The Boy Scouts of America’s recent Chapter 11 bankruptcy protection announcement amid hundreds of sex-abuse lawsuits puts a hold on all pending lawsuits, according to Sharan Levine, a business law attorney at Levine & Levine in Kalamazoo.
Levine spoke to WWMT- Channel 3 on Tuesday, Feb. 18, about how the Boy Scouts’ Chapter 11 filing impacts its pending criminal sexual conduct lawsuits. She explained that one of the first things a bankruptcy court determines is if the filing is to avoid responsibility or to deal with lawsuits and debt in the most honorable way possible.
“It’s to get a handle on, and try to get a sense of the scope of all the lawsuits, and try to bring them under an umbrella, where they can be managed,” Levine said during her interview. “Right now, we do not know what will happen, but we do know there’s a process in place in which each and every case will be analyzed and assessed in the court in order to determine its outcome.”
Several thousand men were seeking settlements saying they were molested as scouts by leaders, and more could surface. Roger Mosby, president, and CEO of the Boy Scouts of America encouraged all criminal sexual assault victims to come forward to file a claim before a deadline was decided by the bankruptcy court.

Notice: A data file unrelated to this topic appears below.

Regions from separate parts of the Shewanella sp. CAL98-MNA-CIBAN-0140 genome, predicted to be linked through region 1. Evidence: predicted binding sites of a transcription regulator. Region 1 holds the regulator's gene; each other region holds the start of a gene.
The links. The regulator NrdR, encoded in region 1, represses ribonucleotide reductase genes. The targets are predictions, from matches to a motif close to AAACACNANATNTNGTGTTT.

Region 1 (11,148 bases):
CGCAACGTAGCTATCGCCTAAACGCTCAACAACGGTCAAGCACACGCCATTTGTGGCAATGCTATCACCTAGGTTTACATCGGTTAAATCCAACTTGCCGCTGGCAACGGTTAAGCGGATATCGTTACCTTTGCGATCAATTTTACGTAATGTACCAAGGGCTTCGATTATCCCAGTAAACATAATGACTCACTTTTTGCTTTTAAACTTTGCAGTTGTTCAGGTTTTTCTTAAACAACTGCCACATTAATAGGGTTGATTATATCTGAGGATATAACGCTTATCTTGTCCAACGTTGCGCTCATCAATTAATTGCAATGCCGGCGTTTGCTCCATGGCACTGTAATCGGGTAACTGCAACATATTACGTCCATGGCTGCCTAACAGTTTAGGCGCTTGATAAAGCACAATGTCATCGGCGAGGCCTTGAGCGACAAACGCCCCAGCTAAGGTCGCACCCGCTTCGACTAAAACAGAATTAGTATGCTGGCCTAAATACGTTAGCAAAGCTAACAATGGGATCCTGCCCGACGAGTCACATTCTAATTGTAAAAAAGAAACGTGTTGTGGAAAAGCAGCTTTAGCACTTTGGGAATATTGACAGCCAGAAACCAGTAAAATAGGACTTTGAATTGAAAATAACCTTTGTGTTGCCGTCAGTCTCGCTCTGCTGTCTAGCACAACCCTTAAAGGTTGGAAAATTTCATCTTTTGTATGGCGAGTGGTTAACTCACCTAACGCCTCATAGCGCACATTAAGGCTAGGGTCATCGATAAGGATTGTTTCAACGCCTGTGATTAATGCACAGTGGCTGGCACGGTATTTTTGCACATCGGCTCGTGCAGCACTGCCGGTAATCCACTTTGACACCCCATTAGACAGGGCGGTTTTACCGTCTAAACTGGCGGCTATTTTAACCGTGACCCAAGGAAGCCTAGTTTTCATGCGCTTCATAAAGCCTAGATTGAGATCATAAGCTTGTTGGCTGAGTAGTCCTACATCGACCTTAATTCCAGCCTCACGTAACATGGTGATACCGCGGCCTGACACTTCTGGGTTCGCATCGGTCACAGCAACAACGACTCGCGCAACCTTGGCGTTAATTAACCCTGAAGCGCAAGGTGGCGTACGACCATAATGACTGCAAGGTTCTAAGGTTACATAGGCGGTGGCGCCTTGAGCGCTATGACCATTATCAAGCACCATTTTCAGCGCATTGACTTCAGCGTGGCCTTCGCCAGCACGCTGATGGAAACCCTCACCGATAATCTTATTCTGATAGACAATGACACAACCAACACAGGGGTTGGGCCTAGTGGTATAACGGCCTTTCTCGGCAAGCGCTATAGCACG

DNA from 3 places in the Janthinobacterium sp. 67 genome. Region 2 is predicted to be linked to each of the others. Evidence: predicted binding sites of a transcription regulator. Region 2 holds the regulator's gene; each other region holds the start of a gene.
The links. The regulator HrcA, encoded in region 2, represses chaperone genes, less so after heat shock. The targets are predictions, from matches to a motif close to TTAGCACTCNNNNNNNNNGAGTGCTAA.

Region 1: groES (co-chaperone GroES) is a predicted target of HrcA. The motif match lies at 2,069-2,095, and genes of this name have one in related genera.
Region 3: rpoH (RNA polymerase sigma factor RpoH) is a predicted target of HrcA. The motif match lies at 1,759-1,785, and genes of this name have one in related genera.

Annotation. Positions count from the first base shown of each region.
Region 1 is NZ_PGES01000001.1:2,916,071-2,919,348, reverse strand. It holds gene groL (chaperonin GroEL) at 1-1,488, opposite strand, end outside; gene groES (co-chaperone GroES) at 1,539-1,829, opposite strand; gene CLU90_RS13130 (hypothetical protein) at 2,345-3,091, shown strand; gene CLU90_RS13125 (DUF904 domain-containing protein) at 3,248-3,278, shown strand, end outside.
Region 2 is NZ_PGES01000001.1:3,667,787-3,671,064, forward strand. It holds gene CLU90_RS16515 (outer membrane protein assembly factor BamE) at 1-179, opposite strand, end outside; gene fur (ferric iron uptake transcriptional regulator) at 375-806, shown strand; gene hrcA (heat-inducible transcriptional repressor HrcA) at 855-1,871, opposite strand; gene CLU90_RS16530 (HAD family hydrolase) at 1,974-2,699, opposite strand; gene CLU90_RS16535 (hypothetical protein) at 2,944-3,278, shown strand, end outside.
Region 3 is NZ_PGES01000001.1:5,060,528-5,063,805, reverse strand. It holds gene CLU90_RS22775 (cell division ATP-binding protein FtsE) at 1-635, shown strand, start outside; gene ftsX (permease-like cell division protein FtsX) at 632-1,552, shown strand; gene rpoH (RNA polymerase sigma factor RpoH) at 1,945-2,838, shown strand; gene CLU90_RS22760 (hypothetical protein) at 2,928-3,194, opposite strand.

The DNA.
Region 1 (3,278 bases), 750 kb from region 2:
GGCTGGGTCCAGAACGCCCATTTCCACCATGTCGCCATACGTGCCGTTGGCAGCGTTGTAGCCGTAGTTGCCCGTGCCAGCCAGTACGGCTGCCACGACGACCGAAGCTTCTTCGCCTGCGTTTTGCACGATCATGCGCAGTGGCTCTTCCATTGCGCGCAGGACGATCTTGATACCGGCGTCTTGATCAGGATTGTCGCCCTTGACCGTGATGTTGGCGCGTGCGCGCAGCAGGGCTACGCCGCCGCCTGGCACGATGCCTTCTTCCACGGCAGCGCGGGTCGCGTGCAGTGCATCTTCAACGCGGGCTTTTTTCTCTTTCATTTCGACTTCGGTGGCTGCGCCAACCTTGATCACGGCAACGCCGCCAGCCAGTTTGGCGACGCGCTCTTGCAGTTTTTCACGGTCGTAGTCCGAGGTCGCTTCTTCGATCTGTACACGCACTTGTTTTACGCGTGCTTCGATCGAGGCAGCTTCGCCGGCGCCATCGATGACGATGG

“While we know nothing can undo the tragic abuse that victims suffered, we believe the Chapter 11 process, with the proposed trust structure, will provide equitable compensation to all victims while maintaining the BSA’s important mission,” Mosby said during the announcement on Tuesday, Feb. 18.
Levine said criminal sexual assault claims are unsecured, meaning they could be discharged. In terms of business law, the bankruptcy court will decide what, if anything, will be discharged, and what will be settled.
“The ultimate goal in bankruptcy when you have that debt is to get the debt discharged. You want the debt to go away,” Levine told WWMT. “The alternative is let’s take in all of these debts, and see how we’re going to make a payment on them. How we’re going to use the assets of the company to make payment.”
The bankruptcy petition listed the Boy Scouts of America’s assets between $1 billion and $10 billion, with liabilities at $500 million to $1 billion.